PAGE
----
COUNTRY FUN

~ early education care ~ where our play supports our learning

October 12, 2017
by countryfun
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Beans Stalks in Our Future?

Last week I posted a picture of an experiment we set up to see if some bean seeds would grow. Well, we’ve been watching and they have grown.

It was time to take the experiment apart, examine results and expand our learning:

  

  • How the outer shell splits and comes off the bean;
  • Where roots begin to sprout from;
  • How a shoot begins to grow;
  • How you can see the green bean split and leaves start;
  • How the green beans wrinkles (dries up) as the leaves grow;
  • How the roots spread out;
  • How all look alike!

Then we got to plant the beans to see if we can grow some bean stalks. 

Another chance to observe over time………….. Who says gardening is only for the Spring 🙂

October 6, 2017
by countryfun
Comments Off on Fall Lessons continue……..

Fall Lessons continue……..

We’ve worked in Apples and Pumpkins through daily activities, stories, snacks and lunches, exploration boxes and just general conversations. Most of the interest is currently on seeds.

Tied seeds and apple work together to make a book that compressed the life cycle of an apple. Our life cycle was seed – blossom – fruit – harvest. This group has an understanding that plants grow from seeds planted in the ground. That plants need water and sunlight to grow. That the food grows from a flower. That the food has more seeds inside it and these will grow into the food they came from if planted.

To make the book we colored a large sheet of drawing paper using the colors of apples we had to explore.

   

This sheet was then folded to make our book. The children glued the pre-cut images into their books. I added words with our discussion on the images and apple cycle.

   Of course the books headed home.

Then our seeds exploration headed outside to gather different seeds. The Fall is actually a great time for this because it’s when plants and trees are loaded with seeds.

We brought the seeds inside to explore further. We had seeds from weeds, grasses, trees, herbs and a couple of the beans for drying that were not dry yet.

First we took the beans out of their pods and set up a growing experiment: glass jar, paper towels, water and beans. We’ll be checking to see if the beans sprout on the south facing windowsill.  

The rest of the seed heads were handled, checked with magnifying glasses, shaken in small tubes, smelled, hammered, blown …………..

 

Still checking maple pods to see if they contain seeds while outside at play. More acorns keep finding their way inside also.

September 17, 2017
by countryfun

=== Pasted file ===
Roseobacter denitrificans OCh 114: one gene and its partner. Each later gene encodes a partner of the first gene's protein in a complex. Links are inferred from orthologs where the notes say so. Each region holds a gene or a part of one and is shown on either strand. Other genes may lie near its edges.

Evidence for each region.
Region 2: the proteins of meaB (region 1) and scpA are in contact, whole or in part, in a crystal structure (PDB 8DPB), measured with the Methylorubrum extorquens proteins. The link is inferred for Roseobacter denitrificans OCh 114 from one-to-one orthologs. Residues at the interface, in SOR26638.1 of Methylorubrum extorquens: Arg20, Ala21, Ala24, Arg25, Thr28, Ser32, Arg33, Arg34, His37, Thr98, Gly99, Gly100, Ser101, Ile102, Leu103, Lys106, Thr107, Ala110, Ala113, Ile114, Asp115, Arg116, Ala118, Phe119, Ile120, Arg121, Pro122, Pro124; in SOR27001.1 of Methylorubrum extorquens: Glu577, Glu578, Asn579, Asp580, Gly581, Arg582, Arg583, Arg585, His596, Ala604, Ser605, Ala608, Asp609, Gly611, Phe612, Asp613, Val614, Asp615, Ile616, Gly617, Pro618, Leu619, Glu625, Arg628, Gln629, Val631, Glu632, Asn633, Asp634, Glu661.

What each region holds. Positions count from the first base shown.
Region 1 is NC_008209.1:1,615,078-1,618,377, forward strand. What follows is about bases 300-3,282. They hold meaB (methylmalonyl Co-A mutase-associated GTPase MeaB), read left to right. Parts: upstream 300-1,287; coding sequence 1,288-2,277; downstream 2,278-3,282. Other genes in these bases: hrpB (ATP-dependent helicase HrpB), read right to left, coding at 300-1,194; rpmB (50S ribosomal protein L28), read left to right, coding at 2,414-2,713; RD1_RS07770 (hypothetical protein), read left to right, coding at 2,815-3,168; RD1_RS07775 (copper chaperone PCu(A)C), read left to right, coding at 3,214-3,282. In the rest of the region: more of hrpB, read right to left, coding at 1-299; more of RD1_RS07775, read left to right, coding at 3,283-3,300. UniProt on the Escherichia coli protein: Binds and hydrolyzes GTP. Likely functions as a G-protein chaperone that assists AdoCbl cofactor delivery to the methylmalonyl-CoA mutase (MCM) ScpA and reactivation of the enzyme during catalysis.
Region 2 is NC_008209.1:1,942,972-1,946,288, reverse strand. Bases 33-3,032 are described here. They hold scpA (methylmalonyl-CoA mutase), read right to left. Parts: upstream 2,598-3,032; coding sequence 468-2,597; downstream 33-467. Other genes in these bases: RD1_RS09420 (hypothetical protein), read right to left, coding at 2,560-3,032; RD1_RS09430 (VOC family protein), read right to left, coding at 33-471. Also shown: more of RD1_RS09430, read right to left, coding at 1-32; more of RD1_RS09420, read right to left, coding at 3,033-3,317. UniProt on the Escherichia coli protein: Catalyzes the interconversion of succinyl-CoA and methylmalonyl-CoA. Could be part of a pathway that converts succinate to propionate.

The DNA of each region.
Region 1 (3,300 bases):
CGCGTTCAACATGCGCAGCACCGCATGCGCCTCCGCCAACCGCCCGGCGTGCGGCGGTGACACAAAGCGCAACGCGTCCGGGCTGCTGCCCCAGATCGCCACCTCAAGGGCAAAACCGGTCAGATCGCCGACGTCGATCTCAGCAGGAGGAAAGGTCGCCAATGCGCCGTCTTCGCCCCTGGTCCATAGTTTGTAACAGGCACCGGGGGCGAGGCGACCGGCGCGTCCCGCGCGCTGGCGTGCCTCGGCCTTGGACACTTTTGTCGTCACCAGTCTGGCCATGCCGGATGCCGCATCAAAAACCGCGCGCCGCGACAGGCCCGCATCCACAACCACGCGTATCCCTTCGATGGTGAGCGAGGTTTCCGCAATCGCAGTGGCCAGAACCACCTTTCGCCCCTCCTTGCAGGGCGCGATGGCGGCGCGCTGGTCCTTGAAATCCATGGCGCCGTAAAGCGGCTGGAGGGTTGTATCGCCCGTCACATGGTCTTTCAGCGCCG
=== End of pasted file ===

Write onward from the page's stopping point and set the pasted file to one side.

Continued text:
Comments Off on Learning Happens from “Can I Help?”

Learning Happens from “Can I Help?”

I spent Saturday in the company of a diverse group of professionals and parents that are interested in where early childhood education is heading nationally, but especially in Maine. It was interesting to talk with a Montessori Preschool teacher, public school Pre-K teacher, center director and staff, parent ambassadors, College professor, and Head start teachers, about programs. A good amount of discussion was around structured curriculum with planned activities done on schedule, but wanting to be flexible to go where children lead. Research supports the importance of play in a child’s learning and the value of child directed activities. As teachers we also have options about how we approach our roles to support, encourage, challenge, and expand a child’s learning.

I shared how I’ve got unit/curriculum plans developed that work with the Maine Early Learning Developmental Standards, but I see the ultimate learning for young children as coming from involving them in normal daily life activities. Dramatic play is fine, but real life is best. Our dramatic play reinforces the learning experienced in the real activity. I think back to what I experienced as a child. I played outside, exploring my environment and my place in it, all the time. When inside I had free access to art/craft supplies, puzzles and books. Today, I take the experiences of my childhood and add in my teacher skills to reinforce the learning opportunities that occur just as part of our normal day. I do get to pull in some of those planned unit activities that are on file in the reinforcing and expanding.

I believe that children learn best through their play, guiding us in what they need, but they also benefit from having any learning opportunity expanded. It’s having that balance of leaving it up to them to guide and finding the opportunities to expand learning that is always the fun challenge for me.

Here’s the example I shared in the discussion:

I have always hung laundry out to dry in good weather. Not an activity many of today’s children are exposed to, as most families use the dryer today. Whenever we head out back to play and the children see a clothes basket at the clothesline they want to help me. I don’t think about that it will take longer, I immediately think about which child is asking to help and what learning can I support.

  • Do we count clothespins needed to hang clothes – 2 shirts means 4 clothespins, 2 for each item = 2+2 = 4, then it’s counting out the clothespins to me. For some it also means sorting clothespins to find matches, as I have 2 different kinds of clothespins and they want them to be the same. It doesn’t matter to me.
  • One helper always wants to practice clipping pins, so I make sure to hang pants up first. Pants they can reach the bottom of to clip to. There isn’t much better fine motor with some science thrown in than working clip clothespins.